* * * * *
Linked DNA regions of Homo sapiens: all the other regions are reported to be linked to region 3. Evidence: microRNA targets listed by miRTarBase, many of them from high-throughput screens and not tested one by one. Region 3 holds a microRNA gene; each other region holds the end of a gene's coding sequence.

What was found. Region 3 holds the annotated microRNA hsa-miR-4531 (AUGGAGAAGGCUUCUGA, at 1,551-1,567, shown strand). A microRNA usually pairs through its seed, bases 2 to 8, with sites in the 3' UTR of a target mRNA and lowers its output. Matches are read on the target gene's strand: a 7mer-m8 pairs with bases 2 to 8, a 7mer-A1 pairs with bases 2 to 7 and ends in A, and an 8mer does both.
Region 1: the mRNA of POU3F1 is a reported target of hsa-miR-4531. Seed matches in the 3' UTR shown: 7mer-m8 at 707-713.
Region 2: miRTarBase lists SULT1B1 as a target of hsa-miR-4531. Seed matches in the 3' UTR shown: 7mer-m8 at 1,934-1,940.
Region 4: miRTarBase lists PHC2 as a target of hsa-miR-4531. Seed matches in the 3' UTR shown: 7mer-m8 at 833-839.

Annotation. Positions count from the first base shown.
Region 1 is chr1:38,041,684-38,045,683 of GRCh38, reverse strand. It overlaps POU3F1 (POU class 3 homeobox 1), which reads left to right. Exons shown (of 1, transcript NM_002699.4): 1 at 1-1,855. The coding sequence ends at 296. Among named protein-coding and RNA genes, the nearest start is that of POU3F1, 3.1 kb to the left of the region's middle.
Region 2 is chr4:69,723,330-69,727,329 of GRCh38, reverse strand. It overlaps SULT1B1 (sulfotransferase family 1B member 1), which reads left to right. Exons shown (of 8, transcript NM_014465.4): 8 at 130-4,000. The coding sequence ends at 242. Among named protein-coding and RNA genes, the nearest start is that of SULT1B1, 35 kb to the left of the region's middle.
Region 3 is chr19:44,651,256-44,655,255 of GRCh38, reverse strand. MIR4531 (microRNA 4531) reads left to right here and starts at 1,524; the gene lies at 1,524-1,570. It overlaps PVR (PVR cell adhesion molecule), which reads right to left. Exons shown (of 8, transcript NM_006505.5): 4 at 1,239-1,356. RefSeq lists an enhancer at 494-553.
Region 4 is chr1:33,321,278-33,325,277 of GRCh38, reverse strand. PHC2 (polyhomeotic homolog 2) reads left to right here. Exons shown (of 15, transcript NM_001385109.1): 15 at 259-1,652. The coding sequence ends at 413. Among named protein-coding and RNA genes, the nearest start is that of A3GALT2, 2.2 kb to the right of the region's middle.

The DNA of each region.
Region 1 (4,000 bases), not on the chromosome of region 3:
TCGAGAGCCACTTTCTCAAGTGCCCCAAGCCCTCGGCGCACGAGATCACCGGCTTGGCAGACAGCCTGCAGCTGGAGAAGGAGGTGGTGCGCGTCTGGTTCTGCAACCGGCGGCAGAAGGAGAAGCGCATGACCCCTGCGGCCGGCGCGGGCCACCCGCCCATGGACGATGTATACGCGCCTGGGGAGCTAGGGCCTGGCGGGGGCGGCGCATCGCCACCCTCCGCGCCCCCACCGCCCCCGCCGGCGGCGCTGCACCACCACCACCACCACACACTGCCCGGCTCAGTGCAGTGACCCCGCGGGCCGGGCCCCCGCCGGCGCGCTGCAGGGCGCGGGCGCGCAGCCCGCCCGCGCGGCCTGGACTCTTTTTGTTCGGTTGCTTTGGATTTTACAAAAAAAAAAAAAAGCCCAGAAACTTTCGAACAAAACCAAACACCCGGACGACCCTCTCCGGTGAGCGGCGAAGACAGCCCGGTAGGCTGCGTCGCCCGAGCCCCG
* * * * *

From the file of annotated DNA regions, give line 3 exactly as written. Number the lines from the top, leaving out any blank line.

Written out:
Region 1: the mRNA of POU3F1 is a reported target of hsa-miR-4531. Seed matches in the 3' UTR shown: 7mer-m8 at 707-713.